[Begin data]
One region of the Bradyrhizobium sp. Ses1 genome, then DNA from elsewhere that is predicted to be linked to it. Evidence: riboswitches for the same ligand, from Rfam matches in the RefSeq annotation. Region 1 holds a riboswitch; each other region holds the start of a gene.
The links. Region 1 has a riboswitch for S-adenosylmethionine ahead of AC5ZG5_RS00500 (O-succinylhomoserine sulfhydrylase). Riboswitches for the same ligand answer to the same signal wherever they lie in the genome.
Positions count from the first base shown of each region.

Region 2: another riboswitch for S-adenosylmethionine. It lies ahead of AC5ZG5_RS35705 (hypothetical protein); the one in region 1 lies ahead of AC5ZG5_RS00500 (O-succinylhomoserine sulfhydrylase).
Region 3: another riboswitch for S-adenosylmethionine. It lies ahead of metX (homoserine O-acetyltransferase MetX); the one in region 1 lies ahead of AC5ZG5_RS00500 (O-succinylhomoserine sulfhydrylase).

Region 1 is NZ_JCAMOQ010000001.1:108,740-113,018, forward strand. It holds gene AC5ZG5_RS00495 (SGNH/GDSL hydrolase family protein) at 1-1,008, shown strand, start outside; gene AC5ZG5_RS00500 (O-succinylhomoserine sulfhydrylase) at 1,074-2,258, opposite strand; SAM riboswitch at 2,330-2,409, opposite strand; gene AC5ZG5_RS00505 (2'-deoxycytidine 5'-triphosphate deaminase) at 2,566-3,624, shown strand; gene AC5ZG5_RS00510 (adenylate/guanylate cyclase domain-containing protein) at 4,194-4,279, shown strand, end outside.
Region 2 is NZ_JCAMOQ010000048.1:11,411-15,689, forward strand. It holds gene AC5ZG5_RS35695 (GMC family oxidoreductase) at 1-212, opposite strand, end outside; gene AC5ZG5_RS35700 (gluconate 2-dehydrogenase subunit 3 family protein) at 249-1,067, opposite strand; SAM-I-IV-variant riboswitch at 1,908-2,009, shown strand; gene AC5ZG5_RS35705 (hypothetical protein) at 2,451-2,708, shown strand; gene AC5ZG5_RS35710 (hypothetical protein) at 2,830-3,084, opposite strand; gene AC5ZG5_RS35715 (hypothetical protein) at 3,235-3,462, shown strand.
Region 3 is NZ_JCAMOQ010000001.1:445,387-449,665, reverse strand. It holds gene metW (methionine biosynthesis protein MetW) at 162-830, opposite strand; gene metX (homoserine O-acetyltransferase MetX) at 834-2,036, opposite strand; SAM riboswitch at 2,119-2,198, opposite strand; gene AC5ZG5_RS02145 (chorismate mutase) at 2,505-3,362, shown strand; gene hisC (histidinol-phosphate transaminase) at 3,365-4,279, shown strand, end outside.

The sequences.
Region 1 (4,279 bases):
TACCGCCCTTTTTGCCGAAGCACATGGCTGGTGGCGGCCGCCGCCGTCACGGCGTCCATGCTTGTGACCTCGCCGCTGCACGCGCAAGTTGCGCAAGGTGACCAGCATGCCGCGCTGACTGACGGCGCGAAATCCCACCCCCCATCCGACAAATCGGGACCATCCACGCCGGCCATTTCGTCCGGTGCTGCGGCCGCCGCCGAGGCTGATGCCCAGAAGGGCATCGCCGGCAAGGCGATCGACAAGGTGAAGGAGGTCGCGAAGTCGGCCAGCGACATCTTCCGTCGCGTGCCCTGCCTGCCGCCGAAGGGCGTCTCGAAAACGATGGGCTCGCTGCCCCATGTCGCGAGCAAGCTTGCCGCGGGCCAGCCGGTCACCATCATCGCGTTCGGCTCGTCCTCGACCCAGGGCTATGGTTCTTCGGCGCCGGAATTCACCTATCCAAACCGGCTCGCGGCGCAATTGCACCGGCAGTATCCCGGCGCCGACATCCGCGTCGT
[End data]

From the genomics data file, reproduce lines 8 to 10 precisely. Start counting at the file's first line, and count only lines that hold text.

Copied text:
Region 3 is NZ_JCAMOQ010000001.1:445,387-449,665, reverse strand. It holds gene metW (methionine biosynthesis protein MetW) at 162-830, opposite strand; gene metX (homoserine O-acetyltransferase MetX) at 834-2,036, opposite strand; SAM riboswitch at 2,119-2,198, opposite strand; gene AC5ZG5_RS02145 (chorismate mutase) at 2,505-3,362, shown strand; gene hisC (histidinol-phosphate transaminase) at 3,365-4,279, shown strand, end outside.

The sequences.
Region 1 (4,279 bases):